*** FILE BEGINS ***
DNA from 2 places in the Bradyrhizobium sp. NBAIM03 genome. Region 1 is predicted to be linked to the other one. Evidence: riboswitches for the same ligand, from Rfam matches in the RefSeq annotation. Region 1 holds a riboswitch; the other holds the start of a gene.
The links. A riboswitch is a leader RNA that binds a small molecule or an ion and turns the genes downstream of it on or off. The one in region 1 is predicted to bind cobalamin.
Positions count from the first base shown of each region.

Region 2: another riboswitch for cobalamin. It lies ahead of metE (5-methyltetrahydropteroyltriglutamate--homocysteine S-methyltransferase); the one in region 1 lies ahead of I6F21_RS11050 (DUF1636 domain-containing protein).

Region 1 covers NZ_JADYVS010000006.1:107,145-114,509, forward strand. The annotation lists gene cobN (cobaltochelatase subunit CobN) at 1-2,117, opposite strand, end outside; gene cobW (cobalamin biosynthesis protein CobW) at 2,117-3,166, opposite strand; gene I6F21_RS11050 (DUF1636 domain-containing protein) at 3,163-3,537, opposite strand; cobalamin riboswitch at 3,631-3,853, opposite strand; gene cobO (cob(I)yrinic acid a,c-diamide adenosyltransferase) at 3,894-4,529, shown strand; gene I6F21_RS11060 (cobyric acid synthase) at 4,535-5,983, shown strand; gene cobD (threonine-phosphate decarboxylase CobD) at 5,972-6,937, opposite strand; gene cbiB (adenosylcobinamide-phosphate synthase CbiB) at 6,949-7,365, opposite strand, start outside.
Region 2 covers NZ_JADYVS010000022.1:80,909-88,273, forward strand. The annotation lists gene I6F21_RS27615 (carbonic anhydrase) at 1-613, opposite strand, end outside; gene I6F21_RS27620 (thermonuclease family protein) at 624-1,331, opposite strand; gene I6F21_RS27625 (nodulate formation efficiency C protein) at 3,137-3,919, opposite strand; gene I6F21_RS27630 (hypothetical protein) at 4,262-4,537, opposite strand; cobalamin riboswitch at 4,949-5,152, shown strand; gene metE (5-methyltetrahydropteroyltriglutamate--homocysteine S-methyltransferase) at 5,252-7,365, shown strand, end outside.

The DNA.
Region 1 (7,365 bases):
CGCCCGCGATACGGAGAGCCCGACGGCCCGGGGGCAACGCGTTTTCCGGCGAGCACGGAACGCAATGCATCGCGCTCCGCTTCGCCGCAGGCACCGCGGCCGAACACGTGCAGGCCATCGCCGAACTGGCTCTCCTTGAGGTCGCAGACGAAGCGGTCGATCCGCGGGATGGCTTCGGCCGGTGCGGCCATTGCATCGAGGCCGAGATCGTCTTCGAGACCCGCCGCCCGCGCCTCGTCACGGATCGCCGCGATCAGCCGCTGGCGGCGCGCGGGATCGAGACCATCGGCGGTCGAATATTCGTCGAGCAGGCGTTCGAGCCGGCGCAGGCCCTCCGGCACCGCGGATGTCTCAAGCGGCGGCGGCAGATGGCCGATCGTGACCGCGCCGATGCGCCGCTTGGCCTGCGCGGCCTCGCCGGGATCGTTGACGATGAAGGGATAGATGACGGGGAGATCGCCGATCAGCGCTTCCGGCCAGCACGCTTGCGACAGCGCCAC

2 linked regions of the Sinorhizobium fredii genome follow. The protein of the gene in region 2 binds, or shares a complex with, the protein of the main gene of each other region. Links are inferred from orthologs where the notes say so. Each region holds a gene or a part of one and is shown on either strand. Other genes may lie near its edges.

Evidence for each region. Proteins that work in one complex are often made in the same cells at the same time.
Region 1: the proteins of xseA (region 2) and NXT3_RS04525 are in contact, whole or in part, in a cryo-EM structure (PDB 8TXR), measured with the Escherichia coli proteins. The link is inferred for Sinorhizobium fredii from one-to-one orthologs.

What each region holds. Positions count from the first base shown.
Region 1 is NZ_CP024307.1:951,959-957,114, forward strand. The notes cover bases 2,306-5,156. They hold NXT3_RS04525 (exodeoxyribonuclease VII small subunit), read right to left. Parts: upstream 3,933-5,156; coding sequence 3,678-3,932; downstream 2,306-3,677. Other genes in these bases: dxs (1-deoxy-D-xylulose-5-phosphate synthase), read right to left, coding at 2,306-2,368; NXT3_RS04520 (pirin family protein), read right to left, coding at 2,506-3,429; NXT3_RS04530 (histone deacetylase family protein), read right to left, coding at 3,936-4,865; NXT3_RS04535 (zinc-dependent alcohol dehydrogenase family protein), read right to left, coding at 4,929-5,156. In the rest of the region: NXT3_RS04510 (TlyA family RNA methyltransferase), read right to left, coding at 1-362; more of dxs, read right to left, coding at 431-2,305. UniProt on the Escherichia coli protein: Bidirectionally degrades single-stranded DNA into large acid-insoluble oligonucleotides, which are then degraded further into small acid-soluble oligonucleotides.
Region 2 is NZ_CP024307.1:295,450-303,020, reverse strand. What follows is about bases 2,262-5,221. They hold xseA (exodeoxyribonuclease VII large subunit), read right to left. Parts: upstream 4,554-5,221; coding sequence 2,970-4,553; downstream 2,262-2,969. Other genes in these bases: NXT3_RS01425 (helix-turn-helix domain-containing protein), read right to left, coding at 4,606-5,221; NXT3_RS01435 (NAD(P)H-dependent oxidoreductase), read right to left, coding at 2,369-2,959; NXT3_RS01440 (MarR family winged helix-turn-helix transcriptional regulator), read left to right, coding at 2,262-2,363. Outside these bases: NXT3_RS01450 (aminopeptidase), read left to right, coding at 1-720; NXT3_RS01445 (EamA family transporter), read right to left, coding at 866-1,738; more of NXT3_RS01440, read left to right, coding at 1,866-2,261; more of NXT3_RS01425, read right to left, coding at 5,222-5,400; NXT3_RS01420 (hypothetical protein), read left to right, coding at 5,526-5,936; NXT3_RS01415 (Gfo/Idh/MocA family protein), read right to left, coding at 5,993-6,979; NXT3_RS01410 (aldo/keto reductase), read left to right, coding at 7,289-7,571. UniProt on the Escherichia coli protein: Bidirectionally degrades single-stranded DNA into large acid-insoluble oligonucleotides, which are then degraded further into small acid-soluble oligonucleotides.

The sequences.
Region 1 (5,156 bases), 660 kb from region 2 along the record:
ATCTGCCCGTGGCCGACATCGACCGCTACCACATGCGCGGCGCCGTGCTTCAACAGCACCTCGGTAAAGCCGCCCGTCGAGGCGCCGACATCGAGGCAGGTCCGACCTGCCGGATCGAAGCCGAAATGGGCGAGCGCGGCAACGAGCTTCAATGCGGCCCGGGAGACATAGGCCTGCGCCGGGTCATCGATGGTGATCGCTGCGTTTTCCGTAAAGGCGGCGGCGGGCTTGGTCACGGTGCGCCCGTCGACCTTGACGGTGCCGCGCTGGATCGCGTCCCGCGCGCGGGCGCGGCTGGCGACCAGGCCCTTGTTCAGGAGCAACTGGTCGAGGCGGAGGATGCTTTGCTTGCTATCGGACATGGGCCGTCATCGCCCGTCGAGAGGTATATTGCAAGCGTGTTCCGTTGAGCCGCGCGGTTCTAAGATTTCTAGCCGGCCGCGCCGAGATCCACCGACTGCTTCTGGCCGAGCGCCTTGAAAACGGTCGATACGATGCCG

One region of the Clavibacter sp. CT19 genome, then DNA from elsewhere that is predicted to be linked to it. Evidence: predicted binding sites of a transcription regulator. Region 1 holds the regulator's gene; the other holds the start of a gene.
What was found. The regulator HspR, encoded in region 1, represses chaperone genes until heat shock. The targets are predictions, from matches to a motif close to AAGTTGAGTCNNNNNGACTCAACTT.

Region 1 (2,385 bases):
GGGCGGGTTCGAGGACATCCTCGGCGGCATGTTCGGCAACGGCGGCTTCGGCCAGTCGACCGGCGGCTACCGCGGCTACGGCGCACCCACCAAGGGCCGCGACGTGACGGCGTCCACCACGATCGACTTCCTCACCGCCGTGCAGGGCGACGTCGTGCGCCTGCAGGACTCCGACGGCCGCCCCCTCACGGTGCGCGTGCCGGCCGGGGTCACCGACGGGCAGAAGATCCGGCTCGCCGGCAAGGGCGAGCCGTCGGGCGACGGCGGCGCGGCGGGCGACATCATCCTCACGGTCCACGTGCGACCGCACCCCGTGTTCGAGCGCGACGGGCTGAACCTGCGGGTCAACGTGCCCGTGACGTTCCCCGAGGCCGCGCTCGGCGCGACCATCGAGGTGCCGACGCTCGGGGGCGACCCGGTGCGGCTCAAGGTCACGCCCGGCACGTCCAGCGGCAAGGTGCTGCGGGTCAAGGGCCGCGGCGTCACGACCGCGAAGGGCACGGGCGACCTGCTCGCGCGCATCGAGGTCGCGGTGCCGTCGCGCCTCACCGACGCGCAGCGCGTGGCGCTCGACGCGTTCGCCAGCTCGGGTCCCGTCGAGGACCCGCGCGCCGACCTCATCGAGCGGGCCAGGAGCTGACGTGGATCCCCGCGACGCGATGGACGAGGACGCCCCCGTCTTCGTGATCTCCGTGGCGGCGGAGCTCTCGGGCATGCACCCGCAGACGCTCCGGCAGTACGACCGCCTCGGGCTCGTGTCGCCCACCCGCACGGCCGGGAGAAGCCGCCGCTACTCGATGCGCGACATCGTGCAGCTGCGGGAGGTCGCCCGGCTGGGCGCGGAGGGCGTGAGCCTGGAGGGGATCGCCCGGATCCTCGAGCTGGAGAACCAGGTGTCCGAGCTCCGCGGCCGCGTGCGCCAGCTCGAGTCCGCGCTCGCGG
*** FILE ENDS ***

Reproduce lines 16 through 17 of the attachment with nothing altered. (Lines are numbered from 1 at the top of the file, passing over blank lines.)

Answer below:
The sequences.
Region 1 (5,156 bases), 660 kb from region 2 along the record: